Security experts have demanded the detail behind Microsoft’s pledge to tackle concerns over security features in the forthcoming Windows Vista operating system.
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The call follows Microsoft’s announcement that it is on track to launch Vista after making changes to comply with European Commission competition rules.
The Commission had highlighted fears that security features in Vista could threaten the market position of existing security software firms.
Microsoft said it had adopted two measures to meet concerns raised with the Commission by security vendors. It has created an Application Programming Interface (API) to ensure that its Windows Security Center does not send an alert when an alternative or competing security console – provided by a rival vendor – has been installed on the PC.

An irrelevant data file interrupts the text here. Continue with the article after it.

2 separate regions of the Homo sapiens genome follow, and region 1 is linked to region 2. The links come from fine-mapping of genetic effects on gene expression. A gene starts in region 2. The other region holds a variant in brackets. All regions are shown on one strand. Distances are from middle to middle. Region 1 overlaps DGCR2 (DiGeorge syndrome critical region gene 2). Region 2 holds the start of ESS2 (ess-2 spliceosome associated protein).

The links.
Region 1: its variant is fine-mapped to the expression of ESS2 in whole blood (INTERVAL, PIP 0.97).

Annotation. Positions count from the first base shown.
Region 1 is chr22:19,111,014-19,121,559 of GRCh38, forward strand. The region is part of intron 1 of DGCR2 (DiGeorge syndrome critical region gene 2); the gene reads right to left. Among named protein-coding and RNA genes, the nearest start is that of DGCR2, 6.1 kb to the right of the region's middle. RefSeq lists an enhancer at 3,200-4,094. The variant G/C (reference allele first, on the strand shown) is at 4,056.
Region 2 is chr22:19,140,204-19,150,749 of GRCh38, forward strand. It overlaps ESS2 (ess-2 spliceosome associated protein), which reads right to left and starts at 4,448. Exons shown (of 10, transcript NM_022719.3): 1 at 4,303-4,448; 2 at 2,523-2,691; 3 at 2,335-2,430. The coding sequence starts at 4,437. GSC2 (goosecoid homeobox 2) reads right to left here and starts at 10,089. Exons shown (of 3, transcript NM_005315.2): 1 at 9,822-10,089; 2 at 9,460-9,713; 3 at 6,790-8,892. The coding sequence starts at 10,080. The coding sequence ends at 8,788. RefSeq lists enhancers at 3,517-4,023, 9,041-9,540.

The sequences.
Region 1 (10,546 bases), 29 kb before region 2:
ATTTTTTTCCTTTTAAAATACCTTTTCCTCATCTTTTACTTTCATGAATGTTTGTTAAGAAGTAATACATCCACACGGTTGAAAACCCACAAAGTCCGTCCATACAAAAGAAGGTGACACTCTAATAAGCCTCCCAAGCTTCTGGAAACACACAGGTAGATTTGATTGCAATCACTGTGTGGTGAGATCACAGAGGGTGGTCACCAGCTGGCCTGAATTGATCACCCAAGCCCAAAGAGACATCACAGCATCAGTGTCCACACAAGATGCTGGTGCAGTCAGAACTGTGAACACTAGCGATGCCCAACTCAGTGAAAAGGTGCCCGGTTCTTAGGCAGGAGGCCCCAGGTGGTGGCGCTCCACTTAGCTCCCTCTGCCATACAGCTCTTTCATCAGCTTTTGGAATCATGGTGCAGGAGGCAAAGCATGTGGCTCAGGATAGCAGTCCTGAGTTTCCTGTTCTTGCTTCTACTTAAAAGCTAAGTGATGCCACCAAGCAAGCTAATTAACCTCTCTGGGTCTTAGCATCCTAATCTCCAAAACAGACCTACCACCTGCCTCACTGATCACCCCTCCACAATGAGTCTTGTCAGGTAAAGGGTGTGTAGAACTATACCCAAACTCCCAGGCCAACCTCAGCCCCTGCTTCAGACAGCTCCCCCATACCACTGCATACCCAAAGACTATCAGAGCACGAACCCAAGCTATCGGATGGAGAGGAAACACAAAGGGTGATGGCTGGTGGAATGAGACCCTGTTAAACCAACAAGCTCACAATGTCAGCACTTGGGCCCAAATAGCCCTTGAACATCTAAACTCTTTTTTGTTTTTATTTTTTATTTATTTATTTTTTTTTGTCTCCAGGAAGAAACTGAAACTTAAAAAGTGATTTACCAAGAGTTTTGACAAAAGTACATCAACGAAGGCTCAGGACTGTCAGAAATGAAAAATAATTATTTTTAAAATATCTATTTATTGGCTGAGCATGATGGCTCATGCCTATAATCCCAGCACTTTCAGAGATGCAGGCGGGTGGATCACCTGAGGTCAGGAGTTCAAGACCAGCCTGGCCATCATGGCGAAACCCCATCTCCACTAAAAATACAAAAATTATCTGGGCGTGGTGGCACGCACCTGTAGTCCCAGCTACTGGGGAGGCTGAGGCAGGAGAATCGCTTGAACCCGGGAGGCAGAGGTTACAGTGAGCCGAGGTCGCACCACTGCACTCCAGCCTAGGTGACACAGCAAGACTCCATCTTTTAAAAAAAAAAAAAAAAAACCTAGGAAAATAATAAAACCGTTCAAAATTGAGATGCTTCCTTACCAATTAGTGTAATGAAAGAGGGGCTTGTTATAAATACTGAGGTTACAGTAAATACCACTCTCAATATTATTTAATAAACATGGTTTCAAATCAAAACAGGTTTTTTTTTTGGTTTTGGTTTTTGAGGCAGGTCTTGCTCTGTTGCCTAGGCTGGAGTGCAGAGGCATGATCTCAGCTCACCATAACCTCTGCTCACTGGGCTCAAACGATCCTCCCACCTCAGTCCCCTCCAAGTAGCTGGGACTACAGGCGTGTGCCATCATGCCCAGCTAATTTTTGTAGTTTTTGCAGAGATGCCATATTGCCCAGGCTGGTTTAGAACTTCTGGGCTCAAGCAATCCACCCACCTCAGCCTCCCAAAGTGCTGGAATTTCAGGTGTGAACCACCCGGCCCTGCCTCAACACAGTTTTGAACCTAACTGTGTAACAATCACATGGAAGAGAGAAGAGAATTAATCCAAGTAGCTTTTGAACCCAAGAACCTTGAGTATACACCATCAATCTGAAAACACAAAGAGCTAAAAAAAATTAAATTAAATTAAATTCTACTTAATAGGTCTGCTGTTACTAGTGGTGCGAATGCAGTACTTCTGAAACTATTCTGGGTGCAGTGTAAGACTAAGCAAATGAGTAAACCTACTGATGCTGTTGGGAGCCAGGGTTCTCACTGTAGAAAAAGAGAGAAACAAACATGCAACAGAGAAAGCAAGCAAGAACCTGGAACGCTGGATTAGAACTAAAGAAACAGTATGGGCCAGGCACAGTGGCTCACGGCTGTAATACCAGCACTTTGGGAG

The software giant has also created and extended kernel level APIs to allow security firms access to the Vista kernel so they can develop their own products, bypassing the new PatchGuard feature in the 64-bit version of Vista, which is designed to protect the kernel.
But a Symantec spokesperson said the security firm “has yet to actually see the final detailed information needed to address our concerns regarding Windows Security Center or PatchGuard”.
Symantec was encouraged by Microsoft’s announcement and said it was hopeful that its actions would allow a choice of security systems running on Vista, but the spokesperson added, “The operative question is exactly when will the final detailed information be made available to security providers?”
Vista would ship to hardware manufacturers within weeks, and security providers would need the information “in a timely manner”, he warned.